"Of all national assets, archives are the most precious:
they are the gift of one generation to another,
and the extent of our care of them marks the
extent of our civilization." Arthur Doughty.

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San Juan Islands, Washington State, United States
A society formed in 2009 for the purpose of collecting, preserving, celebrating, and disseminating the maritime history of the San Juan Islands and northern Puget Sound area. Check this log for tales from out-of-print publications as well as from members and friends. There are circa 500, often long entries, on a broad range of maritime topics; there are search aids at the bottom of the log. Please ask for permission to use any photo posted on this site. Thank you.

31 May 2014

❖ SOUND SKIPPERS ❖ June 1933 ❖

Date, ferry, location, master, all unknown.
We do know it is an original photo by Aashel Curtis.

from the archives of the S. P. H. S.
Click to enlarge.
This is the time of the year when folks start getting acquainted with the Puget Sound ferry captains. Whether you are a daily commuter to Vashon or Bainbridge Islands, the Kitsap County mainland, or a passenger on the longer ferry trips on Puget Sound, it's worth while to know who is the captain of the boat on which you are riding
Capt. Louis Van Bogaert with unknown passenger

to many Seattleites, the Sound skippers need no introduction. They're institutions. Take Capt. Wallace Mangan of the ferry CHIPPEWA, for instance. He's been on the Seattle-Bremerton route for 22 years and his alternate, Capt. Thomas Sumner has been a Sound skipper for Puget Sound Navigation Co for 14 years.
with Captain L. Van Bogaert listed as skipper, 1938.

From the archives of the S. P. H. S.©
  Among the Black Ball Line few skippers have a better record than Capt. Louis Van Bogaert of the IROQUOIS that runs between Seattle and Victoria, BC, via Port Angeles. Capt. Van Bogaert has been with the company since 1904 and has often saved small craft in distress. [Capt. Louis, who was raised on Orcas Island,  retired in 1957 after working on the water his whole career.]
      Manchester commuters could be offended if Capt. James Anderson and Capt. George Clements, alternate on the ferry CROSLINE, were not mentioned while Capt. Lawrance Crowley of the ferry QUILLAYUTE running between Edmonds and Port Ludlow, has been on the Port Ludlow route since its establishment and has hundreds of friends on the Olympic Peninsula.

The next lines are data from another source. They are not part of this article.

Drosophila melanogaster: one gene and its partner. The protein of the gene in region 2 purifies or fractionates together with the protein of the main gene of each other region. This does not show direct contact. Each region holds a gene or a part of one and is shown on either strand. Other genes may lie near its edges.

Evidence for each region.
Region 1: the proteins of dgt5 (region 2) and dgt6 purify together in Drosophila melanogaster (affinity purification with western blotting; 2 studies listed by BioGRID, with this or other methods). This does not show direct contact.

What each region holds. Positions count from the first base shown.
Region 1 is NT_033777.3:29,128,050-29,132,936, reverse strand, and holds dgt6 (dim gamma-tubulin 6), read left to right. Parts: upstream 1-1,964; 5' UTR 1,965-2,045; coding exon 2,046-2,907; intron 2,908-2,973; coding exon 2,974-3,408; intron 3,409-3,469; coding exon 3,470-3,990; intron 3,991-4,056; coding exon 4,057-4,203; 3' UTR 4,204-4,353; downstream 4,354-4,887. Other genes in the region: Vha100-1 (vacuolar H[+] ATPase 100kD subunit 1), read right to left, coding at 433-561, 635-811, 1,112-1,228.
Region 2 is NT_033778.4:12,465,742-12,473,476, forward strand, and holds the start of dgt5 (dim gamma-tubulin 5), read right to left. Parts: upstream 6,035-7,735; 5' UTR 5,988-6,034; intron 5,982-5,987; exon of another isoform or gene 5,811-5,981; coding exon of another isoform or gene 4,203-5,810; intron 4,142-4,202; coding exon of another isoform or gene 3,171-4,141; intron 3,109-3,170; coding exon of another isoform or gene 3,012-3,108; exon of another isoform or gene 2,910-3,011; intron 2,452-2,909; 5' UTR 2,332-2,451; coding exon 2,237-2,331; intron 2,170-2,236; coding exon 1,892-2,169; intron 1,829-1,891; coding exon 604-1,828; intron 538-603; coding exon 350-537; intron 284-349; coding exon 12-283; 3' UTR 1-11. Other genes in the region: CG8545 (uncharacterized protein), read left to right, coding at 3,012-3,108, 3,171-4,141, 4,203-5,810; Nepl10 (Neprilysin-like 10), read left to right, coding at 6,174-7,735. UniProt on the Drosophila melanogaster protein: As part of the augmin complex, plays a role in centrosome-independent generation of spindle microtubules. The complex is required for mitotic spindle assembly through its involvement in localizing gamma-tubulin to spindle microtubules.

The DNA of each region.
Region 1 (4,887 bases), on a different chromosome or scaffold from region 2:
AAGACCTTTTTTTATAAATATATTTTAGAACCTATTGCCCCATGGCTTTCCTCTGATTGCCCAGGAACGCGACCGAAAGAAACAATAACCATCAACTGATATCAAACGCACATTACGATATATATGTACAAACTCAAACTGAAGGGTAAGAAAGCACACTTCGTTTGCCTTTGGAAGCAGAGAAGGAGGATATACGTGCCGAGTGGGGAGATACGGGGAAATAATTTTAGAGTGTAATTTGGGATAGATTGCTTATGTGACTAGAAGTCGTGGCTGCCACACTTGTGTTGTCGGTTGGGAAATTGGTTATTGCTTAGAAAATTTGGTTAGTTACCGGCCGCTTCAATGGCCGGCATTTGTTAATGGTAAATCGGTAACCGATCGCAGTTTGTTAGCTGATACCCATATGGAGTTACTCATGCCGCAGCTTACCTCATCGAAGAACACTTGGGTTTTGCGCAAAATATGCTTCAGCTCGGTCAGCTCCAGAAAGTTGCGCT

Other popular Sound skippers are: Captains Clarence Lampman and Lyle Fowler of the ferry SEATTLE, running between Bremerton and Seattle; 
      Capt. Ole Rindal of the ferry INDIANAPOLIS on the Edmonds-Port Townsend route; Capt. Walter Murry of the ferry AIRLINE on the Seabeck-Brinnon route; Capt. A. N. Draper of the SOL DUC on the Seattle-Kingston route; Capt. S. F. Hunsiker of the Mukilteo-Columbia Beach route; Capt. Oliver van Nieuwenhuise of the COMANCHE on the Straits route; Capt. John Oldow of the Gooseberry Point-Orcas Island route and Capt. Carl Stevens of the excursion steamer TACOMA.     
      The Kitsap Ferry Line, operating boats to Vashon, Bainbridge Island, Rolling Bay, and Poulsbo also has its familiar captains, many of whom are veteran Sound navigators like Capt. C. T. Wyatt, who alternates with Capt. Tom Birkland on the run to Port Blakeley. There's Capt. Ward Henshaw of the Str. WINSLOW that runs to Eagle Harbor points. And Capt. Arney Rodal of the MANITOU, which runs between Seattle and Rolling Bay points, not to overlook the popular Capt. Jim Shaw of the VASHON who keeps on schedule despite the fact that he has saved more than one man from missing the "last boat" by waiting a few minutes.
The highly regarded Captain Sam Barlow and the ROSALIE
serving the San Juan Islands.

Three photos from the archives of the S. P. H. S.©
      No list of Sound skippers would be complete without mention of Capt. Sam Barlow of the ferry ROSARIO on the Anacortes-San Juan Islands route. Holder of one of the oldest master's licenses on Puget Sound, Capt. Barlow [born on Lopez Island] was an early captain on the old ROSALIE, one of the first Black Ball steamers.
Above text published by The Seattle Times, June 1933     

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